Before he can get an answer to his life's enigma, he gets pinched by the cops and is sent to the old grey-bar hotel. It's here that he finally applies himself, hits the books and learns the ins and outs of managing a real hotel. After he's paid his debt to society, he finds gainful employment working at the Shady Grove Retirement Hotel.
The inspiration for writing the script for The Wendell Baker Story came from various aspects of Luke's life.
“I wanted to write something, and I thought it would be really fun to write a fast-talking, upbeat conman,” the actor begins. “I'm from Dallas, and I've spent a lot of time in Austin. Driving around back then in the mid '90s, I started thinking about the character of Wendell. Then I worked on Rushmore , where I got to know Seymour Cassel.
“He looks kind of like your average older, elderly person, and then you meet him and you find out he's this crazy guy with twice as much energy as I have. I started thinking it would be really funny to write parts for him and Harry Dean [Stanton] where you have people their age – Harry Dean is 80 and Seymour is 77 – in an old folks home, with these guys who are so vibrant and they've lead these incredible lives. I thought that would be kind of a funny combination.”
One might wonder who Luke was thinking of to play this leading role when he sat down and created the Wendell Baker character. Though the film co-stars his older brother Owen, Luke doesn't stand on ceremony when asked if he'd had himself in mind all along.
“Yeah, I would think about other actors that I liked, or other characters from other movies. I always liked Kurt Russell in Used Cars, I'd think about Warren Beatty's character in McCabe & Mrs. Miller and just certain actors that are around that I like now. I always thought Brad Pitt could do a funny job, so I'd really think about other people doing it, and it just kind of enabled me to relax and just write it as if it wasn't for me, while at the same time knowing that I'd play the part.
“That's not to sound convoluted,” he clarifies, “but that's kind of how I was thinking, just mimicking other people.”
The youngest Wilson brother had fun writing his brother's role as well.
“Owen's character, I had definitely written for him,” he recollects. “I just thought he'd be really funny playing a comedic bad guy. Seeing him in stuff like Meet the Parents , I always knew that he had fun playing jerks. That he got a kick out of it, and he ad-libbed and stuff like that.”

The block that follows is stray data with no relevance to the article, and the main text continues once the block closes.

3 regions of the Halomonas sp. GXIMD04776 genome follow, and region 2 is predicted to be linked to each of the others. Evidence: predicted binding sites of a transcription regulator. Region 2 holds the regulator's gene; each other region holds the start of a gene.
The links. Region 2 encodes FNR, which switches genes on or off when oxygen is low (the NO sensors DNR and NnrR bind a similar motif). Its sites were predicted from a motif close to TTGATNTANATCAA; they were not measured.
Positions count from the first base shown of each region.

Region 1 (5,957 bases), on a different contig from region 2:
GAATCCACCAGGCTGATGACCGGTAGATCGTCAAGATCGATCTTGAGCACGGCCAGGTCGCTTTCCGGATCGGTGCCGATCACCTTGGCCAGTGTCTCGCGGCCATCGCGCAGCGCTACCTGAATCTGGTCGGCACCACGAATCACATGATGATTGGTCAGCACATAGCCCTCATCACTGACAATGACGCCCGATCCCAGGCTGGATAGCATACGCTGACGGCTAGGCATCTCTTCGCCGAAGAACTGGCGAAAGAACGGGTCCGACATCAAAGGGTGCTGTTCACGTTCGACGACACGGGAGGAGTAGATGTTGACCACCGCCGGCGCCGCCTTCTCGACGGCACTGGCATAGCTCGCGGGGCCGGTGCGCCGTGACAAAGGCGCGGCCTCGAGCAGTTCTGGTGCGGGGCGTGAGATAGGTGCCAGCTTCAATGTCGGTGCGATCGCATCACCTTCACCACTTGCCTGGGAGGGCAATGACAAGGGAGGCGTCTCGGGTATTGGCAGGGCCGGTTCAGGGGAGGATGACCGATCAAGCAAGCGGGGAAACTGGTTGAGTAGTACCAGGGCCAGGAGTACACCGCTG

During the shooting of the film, Luke ceded the directing duties to his oldest brother, Andrew, who learned a couple of things about his baby brother.
“I couldn't believe how tough Luke was just because when we were growing up together, I was a lot older. I'm seven years older. I didn't even know.”
Andrew adds with a belly-laugh, “I thought he was just a kid from the neighborhood that was just eating dinner with us all the time, but then when I saw the dedication that it takes to write a script ... There are a lot of scripts out there, but there aren't a lot of good [ones], and to see how hard it is to write something good and then to get it made. He [Luke] wrote it and to a large extent got the money to make it, so I have a whole new admiration for him.”
Although he's been on the planet longer, Andrew's career in film has been primarily behind the scenes.
The eldest Wilson expounds on how he fits into the family business: “I worked on Bottle Rocket with these guys, which was the first thing we'd done together. I just had a smaller part on the periphery. This is the first time I've been involved in such an important way by helping Luke direct it. It's been great.
“They're my brothers so I'm incredibly proud of them. I have a kid who's eight, and we'll drive down the road and see Owen on the side of a bus. Both of us are like, ‘Look, there's my brother!' and he's saying, ‘There's my uncle!' So it's fun for me to see these guys have success. I've enjoyed watching their work as much as anybody else. I've been doing smaller things with them, and I hope to continue to do stuff together.
Both life and work have always been a family affair for the Wilsons.
“We lived together in Dallas past an appropriate age for three men to live together,” Andrew shares. “And then Owen and Luke lived together even beyond that out here in L.A. I had a girlfriend, oddly enough, but these guys, I don't know what they were up to.”
“It was like ‘Three's Company,' but all guys,” Luke chimes in.
Age differences and appearances apart, though they're blood brothers, none of the Wilsons look that much alike at a glance. It's still easy to see that they're all cut from the same cloth, and the whole family dynamic bleeds into everything they do in front of and behind the cameras.
“I find the family dynamics are always shifting,” Luke says, while leaning in for emphasis. “It's like different governments or countries. Sometimes it's us against Owen, and then other times it's Andrew and Owen against me. I always know that if I come home and see both their cars at my house, I just keep going.”
“It's like those clichés about oldest, middle and youngest,” starts Luke. “There always seems to be a grain of truth to all of those, but I think moving out here, the kind of town [Los Angeles] is, it makes us stick together even more.
“One funny thing on the [ Wendell Baker set], you'd get guys on the crew saying, ‘I can't believe you guys work together. I haven't even talked to my brother in four years.'”
Not so for this crew.
Luke revels in his brotherly bonds. “I think the dynamic at the end of the day is that we all just get along and like the idea of being around each other and especially working together is really fun.”
The Wendell Baker Story releases in select theaters May 18.